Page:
LG’s exit from the cell phone market shocks no one

For the individuals who follow the space, LG will be recalled affectionately as a cell phone pioneer. For a decade-and-a-half, the organization was a major player in the Android category and a driving force behind various advancements that have since become standard.

Maybe the most eminent story is that of the LG Prada. Declared a month prior to the first iPhone, the gadget helped pioneer the touchscreen form factor that has come to define virtually every cell phone since. At that point, the organization straightforwardly blamed Apple for ripping off its plan, taking note of, “We consider that Apple copycat Prada phone after the design was unveiled when it was presented in the iF Design Award and won the prize in September 2006.”

LG has kept pushing envelopes — though to mixed impact. Eventually, in any case, the organization just couldn’t keep up. This week, the South Korean electronics giant reported it will escape the “incredibly competitive” category, picking rather to zero in on its myriad different departments.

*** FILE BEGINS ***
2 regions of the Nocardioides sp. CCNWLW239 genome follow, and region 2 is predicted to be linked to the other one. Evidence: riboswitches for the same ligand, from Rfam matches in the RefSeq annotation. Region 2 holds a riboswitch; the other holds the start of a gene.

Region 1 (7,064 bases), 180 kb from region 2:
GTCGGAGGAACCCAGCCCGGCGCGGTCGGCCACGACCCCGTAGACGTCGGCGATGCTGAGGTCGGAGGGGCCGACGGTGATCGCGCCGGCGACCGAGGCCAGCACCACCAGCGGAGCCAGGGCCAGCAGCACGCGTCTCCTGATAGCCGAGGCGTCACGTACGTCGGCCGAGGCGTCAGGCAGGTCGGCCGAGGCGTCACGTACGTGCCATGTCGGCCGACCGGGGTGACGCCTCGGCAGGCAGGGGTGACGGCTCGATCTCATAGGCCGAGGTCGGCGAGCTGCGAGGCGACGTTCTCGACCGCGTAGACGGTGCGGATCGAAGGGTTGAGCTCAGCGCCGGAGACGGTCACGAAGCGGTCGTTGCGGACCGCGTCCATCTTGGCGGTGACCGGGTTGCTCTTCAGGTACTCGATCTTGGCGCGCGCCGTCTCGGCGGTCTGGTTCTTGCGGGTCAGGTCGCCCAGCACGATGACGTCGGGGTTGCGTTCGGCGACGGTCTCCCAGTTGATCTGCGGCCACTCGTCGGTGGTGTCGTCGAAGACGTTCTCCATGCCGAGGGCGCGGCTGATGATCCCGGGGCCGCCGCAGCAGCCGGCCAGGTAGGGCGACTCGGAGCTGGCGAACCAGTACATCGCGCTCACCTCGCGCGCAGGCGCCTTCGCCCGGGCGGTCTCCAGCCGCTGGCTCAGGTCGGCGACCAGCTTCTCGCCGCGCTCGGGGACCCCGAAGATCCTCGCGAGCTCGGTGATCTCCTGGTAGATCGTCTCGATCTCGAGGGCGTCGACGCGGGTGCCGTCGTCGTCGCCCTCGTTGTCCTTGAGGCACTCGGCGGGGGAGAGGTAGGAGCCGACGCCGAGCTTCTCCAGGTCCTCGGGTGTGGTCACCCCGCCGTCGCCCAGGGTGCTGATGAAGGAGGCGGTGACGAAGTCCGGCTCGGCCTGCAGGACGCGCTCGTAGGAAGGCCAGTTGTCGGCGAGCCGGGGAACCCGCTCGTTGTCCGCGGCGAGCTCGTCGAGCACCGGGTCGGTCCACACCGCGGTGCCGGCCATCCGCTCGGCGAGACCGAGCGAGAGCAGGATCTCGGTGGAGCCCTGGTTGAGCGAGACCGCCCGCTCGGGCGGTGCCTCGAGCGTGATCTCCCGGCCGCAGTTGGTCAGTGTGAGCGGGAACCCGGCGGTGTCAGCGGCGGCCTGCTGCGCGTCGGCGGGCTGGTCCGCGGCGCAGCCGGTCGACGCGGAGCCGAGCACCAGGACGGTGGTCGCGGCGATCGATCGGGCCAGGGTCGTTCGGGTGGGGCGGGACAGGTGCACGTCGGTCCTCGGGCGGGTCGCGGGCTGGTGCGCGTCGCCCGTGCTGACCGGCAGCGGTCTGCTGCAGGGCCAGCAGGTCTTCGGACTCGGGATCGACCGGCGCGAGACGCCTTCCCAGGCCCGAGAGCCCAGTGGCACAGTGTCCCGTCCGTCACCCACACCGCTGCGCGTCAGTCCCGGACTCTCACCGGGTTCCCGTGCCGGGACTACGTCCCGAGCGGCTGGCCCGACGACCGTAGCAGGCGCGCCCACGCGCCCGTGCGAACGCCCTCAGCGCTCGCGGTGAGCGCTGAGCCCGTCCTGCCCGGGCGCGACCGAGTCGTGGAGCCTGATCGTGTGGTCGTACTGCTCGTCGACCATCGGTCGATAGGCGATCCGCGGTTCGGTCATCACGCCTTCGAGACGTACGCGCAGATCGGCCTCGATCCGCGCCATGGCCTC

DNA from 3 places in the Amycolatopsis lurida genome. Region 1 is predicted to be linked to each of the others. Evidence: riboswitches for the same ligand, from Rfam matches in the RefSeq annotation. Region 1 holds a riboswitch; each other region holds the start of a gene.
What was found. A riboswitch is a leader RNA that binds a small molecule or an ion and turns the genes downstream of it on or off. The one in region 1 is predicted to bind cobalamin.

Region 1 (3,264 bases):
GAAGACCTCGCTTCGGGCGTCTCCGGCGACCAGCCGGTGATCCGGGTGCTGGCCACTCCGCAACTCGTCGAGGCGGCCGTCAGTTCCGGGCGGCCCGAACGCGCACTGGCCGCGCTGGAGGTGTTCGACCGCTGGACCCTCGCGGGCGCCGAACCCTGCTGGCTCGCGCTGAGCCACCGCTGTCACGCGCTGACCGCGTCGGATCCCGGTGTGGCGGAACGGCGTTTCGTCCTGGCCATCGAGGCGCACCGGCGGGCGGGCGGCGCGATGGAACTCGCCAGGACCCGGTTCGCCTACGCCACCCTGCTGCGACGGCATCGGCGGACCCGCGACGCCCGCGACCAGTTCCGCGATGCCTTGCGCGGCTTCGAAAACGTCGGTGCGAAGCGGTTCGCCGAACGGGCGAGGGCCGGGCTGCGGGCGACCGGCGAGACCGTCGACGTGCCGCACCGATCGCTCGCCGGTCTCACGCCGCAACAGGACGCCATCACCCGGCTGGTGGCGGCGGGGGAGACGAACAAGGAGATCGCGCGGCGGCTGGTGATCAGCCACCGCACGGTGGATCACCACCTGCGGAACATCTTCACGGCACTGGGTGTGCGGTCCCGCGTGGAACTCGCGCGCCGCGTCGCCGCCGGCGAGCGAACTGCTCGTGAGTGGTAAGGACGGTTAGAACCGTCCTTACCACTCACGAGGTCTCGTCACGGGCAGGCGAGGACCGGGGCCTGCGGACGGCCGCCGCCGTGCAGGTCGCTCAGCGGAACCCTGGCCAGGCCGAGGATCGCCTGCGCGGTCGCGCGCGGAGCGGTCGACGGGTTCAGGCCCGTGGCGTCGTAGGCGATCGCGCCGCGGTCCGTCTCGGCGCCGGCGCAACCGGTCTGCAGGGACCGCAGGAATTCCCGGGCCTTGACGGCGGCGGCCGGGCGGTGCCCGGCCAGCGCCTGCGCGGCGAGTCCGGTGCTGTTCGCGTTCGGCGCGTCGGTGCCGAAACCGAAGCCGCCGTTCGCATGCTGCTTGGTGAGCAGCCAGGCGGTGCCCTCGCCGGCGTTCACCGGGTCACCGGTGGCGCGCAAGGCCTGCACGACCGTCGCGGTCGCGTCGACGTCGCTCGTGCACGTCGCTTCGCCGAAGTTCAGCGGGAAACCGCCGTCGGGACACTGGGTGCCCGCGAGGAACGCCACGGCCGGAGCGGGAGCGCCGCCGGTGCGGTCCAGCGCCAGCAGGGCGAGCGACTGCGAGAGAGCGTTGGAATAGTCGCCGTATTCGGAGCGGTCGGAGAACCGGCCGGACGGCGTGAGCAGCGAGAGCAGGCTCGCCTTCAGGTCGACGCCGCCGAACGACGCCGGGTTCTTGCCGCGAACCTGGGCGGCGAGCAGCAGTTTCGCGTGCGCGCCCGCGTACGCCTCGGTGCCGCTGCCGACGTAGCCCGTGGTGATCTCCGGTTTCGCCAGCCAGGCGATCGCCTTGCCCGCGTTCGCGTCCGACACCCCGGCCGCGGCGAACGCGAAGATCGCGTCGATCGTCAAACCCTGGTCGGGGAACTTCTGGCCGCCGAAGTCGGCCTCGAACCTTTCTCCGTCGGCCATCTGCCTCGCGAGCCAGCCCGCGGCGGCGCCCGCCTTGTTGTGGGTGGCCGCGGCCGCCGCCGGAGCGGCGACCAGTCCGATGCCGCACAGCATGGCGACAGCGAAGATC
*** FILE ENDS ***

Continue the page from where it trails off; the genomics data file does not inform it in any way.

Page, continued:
The news comes as little shock following months of rumors that the organization was effectively searching for a purchaser for the cell phone unit. Eventually, it appears, none were forthcoming. This July, the organization will stop selling phones past what remains of its existing inventory.

The cell phone category is, for sure, a competitive one. What’s more, honestly, LG’s numbers have pretty reliably fallen into the “Others” category of global cell phone market share figures administered by names like Samsung, Apple, Huawei and Xiaomi. Different names clustered beneath the best five have been, as a general rule, other Chinese makers like Vivo.

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